Design conversations today have evolved to consider a product’s end of life. Sustainability is at the forefront of design, Antonio says. “We need to think about when the product is dead, what happens? You start from there and start disassembling, and this completely changes the process because you need to start from the end.” Thinking about the materials you choose and how they can be recycled is now a crucial part of the process.

Antonio’s Re-Chair for Kartell is made using recycled materials from scrap in the furnishing, automotive, and electrical appliances sectors. Its bold, square lines and feeling of lightness make it a fit for many spaces in the home or office, indoor and outdoor. The 2022 Re-Chair received the Red Dot Award for its design using post-industrial recycled thermoplastic technopolymer from Illy coffee pods.

Sustainability is also a key part of the conversation in architecture today, Antonio says. “We are thinking—what happens 50 years after a building is completed?” How can it be designed to be more energy-efficient, or to even produce energy itself? Maybe, he posits, an office building today is a residential tower tomorrow. There must be flexibility, and material choices matter. “If you work with a steel or wood structure, you can disassemble it. If you work with concrete you have to keep the structure.”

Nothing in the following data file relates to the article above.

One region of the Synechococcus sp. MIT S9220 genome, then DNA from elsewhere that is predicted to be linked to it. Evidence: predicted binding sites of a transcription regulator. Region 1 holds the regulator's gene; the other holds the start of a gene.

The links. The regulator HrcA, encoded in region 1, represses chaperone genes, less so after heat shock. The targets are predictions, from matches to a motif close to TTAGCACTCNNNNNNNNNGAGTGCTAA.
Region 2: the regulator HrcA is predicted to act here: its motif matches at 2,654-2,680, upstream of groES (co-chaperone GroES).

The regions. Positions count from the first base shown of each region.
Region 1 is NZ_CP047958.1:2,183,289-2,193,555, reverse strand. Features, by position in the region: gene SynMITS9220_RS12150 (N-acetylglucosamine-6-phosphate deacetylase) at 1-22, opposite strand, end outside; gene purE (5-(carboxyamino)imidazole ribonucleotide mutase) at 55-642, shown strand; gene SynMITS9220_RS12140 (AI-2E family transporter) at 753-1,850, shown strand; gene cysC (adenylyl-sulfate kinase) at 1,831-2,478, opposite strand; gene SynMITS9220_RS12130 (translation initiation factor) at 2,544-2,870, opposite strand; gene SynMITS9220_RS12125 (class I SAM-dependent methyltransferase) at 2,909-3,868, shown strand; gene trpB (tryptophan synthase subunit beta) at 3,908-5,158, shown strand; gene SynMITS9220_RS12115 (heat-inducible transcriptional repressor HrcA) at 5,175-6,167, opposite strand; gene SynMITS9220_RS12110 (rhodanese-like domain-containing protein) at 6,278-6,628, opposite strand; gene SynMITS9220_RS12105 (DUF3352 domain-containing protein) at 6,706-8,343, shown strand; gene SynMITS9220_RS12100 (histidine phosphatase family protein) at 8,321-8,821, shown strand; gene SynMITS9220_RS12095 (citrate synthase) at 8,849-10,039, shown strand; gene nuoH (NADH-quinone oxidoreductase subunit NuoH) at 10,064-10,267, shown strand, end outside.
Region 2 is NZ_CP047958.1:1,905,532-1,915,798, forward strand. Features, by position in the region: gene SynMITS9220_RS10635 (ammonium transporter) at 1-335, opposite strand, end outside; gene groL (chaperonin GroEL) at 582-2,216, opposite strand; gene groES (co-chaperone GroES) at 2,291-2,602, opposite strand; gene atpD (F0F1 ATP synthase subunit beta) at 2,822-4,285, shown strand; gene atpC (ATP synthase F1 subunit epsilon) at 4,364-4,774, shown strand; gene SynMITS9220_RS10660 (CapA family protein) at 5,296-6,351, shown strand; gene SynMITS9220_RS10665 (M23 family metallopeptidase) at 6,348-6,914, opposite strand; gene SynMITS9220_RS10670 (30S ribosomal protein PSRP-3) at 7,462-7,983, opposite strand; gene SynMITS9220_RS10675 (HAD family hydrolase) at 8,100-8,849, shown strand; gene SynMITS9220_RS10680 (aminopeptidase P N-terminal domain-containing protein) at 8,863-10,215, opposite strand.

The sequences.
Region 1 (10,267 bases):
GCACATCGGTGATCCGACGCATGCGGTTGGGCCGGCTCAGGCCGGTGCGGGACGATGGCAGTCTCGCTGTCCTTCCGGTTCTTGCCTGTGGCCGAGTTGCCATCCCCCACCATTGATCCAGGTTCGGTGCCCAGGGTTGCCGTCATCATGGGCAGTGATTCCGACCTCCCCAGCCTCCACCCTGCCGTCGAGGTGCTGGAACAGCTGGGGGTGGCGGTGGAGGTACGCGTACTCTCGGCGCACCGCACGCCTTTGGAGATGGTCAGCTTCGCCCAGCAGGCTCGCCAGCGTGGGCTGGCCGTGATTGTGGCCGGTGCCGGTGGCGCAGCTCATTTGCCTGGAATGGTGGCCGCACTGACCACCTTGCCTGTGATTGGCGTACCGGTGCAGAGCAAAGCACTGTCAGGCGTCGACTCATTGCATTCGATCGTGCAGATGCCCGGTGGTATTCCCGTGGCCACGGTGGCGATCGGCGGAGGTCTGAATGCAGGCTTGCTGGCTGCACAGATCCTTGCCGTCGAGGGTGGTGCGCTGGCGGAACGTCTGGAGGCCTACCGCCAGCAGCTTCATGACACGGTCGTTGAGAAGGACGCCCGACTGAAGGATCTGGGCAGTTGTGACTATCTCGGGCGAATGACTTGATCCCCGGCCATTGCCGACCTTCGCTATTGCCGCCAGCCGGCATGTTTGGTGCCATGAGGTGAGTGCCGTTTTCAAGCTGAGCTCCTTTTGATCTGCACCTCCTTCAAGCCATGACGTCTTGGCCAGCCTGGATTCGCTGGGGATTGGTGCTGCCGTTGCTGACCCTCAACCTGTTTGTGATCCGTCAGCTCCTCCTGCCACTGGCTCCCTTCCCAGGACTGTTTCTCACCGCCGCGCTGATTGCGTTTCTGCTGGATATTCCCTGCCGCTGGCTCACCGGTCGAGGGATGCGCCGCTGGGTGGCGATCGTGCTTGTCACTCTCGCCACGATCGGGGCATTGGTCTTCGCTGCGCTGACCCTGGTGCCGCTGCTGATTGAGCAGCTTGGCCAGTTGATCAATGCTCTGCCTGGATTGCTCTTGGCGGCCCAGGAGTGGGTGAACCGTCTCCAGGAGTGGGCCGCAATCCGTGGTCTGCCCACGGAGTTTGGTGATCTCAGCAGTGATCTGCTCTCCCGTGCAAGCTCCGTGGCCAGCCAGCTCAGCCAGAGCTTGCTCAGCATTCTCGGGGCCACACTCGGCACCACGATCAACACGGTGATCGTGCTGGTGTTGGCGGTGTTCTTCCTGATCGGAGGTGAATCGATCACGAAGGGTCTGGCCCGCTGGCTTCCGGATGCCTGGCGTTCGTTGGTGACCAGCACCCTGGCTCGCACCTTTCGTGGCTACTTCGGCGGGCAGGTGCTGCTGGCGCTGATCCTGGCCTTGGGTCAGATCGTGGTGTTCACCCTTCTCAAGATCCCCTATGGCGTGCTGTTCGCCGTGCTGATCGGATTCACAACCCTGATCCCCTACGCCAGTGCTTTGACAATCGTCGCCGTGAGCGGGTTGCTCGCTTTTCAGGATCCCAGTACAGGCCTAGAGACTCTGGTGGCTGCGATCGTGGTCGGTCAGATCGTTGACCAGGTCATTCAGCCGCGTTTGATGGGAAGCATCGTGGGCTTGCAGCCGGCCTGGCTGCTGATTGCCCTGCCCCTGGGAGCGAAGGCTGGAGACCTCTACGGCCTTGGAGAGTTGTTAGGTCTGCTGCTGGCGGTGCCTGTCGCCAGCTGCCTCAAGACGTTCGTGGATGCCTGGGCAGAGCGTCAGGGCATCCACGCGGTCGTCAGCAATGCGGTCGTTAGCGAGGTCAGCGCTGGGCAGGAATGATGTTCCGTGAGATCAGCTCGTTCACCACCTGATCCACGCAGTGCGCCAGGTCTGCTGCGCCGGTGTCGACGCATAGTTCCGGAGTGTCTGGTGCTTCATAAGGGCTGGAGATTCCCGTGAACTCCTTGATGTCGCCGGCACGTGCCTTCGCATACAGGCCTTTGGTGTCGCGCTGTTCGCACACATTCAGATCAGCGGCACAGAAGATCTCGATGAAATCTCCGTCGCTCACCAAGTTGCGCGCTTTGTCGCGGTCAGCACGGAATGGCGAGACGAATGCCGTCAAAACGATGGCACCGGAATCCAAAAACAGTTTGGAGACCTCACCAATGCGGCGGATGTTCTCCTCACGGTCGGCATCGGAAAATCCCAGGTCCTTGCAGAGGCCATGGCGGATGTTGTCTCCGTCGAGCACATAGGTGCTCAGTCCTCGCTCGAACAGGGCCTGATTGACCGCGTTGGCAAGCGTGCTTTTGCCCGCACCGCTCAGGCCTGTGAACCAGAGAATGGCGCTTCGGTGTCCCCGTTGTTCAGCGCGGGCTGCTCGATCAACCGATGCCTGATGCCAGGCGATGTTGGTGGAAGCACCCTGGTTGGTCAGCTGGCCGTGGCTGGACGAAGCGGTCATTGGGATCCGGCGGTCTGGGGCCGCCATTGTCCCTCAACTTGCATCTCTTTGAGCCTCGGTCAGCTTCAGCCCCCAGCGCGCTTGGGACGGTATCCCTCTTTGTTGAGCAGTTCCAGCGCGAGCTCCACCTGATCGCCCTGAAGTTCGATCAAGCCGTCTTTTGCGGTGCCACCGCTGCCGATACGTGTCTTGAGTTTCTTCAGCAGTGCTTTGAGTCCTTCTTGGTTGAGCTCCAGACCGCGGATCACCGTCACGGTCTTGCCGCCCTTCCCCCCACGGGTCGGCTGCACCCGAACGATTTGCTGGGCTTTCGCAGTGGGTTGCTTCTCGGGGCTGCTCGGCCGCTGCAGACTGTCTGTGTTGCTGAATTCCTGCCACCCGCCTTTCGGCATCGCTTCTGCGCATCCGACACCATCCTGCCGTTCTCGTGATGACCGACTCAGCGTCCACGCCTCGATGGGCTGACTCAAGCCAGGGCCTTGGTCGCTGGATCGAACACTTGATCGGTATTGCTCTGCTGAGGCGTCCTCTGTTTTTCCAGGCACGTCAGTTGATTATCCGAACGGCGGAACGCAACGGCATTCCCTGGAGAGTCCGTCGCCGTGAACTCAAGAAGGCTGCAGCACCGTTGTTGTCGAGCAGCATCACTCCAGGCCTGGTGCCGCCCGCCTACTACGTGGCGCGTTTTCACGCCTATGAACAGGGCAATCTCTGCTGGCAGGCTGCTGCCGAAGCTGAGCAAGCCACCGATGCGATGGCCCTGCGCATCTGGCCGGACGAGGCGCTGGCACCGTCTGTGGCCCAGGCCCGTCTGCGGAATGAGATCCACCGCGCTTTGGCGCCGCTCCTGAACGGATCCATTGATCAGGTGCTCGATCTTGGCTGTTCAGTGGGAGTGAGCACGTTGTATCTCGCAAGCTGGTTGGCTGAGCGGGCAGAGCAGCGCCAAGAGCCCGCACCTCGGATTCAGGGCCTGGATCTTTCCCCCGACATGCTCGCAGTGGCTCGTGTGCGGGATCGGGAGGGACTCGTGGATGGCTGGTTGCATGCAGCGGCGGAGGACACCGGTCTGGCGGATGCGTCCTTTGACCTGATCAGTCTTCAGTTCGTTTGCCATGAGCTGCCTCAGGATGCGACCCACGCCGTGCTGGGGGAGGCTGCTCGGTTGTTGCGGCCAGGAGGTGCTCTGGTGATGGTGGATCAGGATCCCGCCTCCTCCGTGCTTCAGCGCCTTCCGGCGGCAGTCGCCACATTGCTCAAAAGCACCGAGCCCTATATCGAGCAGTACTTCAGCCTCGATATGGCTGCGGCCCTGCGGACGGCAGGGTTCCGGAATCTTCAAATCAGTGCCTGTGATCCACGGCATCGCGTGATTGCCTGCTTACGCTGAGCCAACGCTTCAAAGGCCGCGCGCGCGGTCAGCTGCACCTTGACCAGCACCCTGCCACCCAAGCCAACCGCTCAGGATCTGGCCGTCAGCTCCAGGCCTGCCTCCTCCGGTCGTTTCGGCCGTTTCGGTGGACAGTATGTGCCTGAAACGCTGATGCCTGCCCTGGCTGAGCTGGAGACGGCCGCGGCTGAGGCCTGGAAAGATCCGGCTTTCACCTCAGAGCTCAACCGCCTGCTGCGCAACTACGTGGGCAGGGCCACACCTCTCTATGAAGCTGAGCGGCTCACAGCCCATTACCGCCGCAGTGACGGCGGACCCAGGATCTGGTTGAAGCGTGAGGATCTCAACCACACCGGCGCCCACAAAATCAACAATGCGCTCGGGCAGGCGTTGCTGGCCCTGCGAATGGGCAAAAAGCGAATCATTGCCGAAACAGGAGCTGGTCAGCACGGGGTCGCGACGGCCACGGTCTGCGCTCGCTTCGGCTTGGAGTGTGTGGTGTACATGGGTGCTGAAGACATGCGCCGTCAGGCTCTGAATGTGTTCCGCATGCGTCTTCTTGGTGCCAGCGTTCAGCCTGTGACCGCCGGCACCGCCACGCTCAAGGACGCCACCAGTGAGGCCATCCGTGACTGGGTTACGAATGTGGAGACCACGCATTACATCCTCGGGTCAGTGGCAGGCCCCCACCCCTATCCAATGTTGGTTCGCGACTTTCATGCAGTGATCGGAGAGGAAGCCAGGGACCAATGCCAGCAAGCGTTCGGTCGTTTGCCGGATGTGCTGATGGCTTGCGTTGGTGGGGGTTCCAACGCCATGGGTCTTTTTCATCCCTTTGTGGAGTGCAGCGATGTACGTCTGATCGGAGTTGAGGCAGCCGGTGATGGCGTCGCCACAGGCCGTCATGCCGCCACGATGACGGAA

The Enel Headquarters in Rome is an ongoing renovation project targeting LEED and WELL certifications. The 80,000-square-meter building’s renovation will offer services for an entire work day, as the existing canteen and auditorium will be complemented by a new gym. The design alternates smart office spaces with ample indoor and outdoor green areas where employees can take breaks. A high-performance facade adds to the building’s energy-efficient design and indoor thermal comfort.

Antonio also looks ahead to 2050 when the world’s population is expected to reach nearly 10 billion people. That means a need for housing for hundreds of thousands of new residents each month all around the world. He says how we design in the suburbs, especially, must change. “Maybe we don’t need any more single-family apartments; we need other kinds of family apartments,” he says. “Everything is moving really quickly.”

He says designing not just buildings but communities is key. “What does it mean, for example, to be in a community? What does it mean to design for quality of life? How can we participate in that?”